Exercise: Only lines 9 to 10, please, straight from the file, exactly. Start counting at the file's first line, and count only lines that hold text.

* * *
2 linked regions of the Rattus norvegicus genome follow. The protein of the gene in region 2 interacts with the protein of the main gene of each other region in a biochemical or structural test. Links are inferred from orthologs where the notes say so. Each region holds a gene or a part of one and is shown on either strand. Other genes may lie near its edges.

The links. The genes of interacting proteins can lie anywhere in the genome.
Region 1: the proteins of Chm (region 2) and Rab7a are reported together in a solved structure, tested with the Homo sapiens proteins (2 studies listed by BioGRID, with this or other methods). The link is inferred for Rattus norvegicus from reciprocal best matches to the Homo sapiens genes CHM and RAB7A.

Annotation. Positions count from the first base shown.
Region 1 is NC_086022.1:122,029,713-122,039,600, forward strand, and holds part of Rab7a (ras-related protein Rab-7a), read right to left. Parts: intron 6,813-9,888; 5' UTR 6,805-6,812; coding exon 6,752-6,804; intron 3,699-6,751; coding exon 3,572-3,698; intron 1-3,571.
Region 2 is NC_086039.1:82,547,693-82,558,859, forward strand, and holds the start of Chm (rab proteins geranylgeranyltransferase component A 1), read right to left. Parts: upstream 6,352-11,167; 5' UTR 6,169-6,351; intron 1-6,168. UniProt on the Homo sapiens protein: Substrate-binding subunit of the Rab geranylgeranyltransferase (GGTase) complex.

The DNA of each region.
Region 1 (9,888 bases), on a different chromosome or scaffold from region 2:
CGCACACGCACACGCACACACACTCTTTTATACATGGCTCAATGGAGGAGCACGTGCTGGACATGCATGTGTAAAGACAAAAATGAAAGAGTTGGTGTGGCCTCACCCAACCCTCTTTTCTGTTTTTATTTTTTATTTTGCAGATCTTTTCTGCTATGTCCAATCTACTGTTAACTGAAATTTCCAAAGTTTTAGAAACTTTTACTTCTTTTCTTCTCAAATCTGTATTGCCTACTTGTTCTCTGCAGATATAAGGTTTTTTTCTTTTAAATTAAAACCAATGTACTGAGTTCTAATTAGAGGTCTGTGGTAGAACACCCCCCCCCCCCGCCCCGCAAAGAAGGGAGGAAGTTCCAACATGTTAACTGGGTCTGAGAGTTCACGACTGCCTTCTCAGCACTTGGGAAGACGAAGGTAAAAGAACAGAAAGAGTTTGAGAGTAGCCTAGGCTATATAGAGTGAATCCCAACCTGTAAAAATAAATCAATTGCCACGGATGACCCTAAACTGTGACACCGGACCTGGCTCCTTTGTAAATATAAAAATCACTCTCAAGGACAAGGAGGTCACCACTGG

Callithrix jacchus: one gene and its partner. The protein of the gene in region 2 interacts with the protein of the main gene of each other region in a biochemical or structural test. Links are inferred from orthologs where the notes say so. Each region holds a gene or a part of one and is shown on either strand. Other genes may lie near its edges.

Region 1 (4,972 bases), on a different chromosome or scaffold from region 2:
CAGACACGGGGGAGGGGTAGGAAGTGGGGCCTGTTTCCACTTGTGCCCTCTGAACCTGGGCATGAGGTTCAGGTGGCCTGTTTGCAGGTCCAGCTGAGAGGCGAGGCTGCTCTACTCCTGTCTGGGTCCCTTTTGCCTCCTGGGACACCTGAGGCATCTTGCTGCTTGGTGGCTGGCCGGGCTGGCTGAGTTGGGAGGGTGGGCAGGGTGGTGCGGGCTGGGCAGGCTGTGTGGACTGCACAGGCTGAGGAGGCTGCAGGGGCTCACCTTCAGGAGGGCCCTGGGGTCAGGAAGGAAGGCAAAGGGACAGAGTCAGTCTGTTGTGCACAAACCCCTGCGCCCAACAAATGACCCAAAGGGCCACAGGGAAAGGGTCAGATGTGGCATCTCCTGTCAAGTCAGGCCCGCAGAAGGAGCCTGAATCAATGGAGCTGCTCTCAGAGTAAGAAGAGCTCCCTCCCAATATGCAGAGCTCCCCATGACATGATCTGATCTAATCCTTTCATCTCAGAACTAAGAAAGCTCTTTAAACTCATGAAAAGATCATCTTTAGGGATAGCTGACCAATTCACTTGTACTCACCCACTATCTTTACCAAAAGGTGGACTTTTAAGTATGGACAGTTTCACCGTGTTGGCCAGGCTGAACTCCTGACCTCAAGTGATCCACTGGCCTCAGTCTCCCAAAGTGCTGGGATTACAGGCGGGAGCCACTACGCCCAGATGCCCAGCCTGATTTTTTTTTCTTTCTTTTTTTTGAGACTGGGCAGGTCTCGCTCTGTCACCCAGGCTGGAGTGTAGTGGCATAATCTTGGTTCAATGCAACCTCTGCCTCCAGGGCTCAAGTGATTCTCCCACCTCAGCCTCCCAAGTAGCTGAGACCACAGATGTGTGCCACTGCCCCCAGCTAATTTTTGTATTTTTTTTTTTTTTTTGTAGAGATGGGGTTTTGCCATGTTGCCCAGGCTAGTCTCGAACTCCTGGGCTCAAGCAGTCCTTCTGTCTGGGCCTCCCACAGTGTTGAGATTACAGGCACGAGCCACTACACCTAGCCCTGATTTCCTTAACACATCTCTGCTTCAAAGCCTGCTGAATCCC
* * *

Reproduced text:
CGCACACGCACACGCACACACACTCTTTTATACATGGCTCAATGGAGGAGCACGTGCTGGACATGCATGTGTAAAGACAAAAATGAAAGAGTTGGTGTGGCCTCACCCAACCCTCTTTTCTGTTTTTATTTTTTATTTTGCAGATCTTTTCTGCTATGTCCAATCTACTGTTAACTGAAATTTCCAAAGTTTTAGAAACTTTTACTTCTTTTCTTCTCAAATCTGTATTGCCTACTTGTTCTCTGCAGATATAAGGTTTTTTTCTTTTAAATTAAAACCAATGTACTGAGTTCTAATTAGAGGTCTGTGGTAGAACACCCCCCCCCCCCGCCCCGCAAAGAAGGGAGGAAGTTCCAACATGTTAACTGGGTCTGAGAGTTCACGACTGCCTTCTCAGCACTTGGGAAGACGAAGGTAAAAGAACAGAAAGAGTTTGAGAGTAGCCTAGGCTATATAGAGTGAATCCCAACCTGTAAAAATAAATCAATTGCCACGGATGACCCTAAACTGTGACACCGGACCTGGCTCCTTTGTAAATATAAAAATCACTCTCAAGGACAAGGAGGTCACCACTGG

Callithrix jacchus: one gene and its partner. The protein of the gene in region 2 interacts with the protein of the main gene of each other region in a biochemical or structural test. Links are inferred from orthologs where the notes say so. Each region holds a gene or a part of one and is shown on either strand. Other genes may lie near its edges.